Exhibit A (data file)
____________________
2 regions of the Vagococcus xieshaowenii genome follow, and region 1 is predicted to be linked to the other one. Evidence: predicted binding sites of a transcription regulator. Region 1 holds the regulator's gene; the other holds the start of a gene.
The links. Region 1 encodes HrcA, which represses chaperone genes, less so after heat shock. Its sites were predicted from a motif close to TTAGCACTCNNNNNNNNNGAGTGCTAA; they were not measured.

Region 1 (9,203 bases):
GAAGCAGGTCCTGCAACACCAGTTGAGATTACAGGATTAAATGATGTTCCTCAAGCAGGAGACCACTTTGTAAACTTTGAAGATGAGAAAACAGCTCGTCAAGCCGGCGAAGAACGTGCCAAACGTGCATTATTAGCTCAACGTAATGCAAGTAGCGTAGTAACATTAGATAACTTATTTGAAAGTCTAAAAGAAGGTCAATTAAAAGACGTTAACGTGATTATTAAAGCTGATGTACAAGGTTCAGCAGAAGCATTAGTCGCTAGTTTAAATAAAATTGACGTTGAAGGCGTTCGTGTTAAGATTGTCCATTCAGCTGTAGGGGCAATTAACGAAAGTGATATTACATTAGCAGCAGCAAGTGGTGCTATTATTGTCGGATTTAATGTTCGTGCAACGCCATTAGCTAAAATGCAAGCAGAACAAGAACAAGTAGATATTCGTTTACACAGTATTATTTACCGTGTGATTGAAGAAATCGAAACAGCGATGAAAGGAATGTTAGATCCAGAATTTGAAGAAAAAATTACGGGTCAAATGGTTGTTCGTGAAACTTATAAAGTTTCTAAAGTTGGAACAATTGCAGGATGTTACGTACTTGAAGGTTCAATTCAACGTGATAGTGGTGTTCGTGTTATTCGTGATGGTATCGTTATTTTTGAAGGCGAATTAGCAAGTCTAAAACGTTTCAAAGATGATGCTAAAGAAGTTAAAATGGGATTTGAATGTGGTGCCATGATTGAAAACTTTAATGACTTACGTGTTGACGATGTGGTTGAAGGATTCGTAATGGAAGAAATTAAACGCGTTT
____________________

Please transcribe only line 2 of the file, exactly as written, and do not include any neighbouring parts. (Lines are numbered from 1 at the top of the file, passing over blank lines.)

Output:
The links. Region 1 encodes HrcA, which represses chaperone genes, less so after heat shock. Its sites were predicted from a motif close to TTAGCACTCNNNNNNNNNGAGTGCTAA; they were not measured.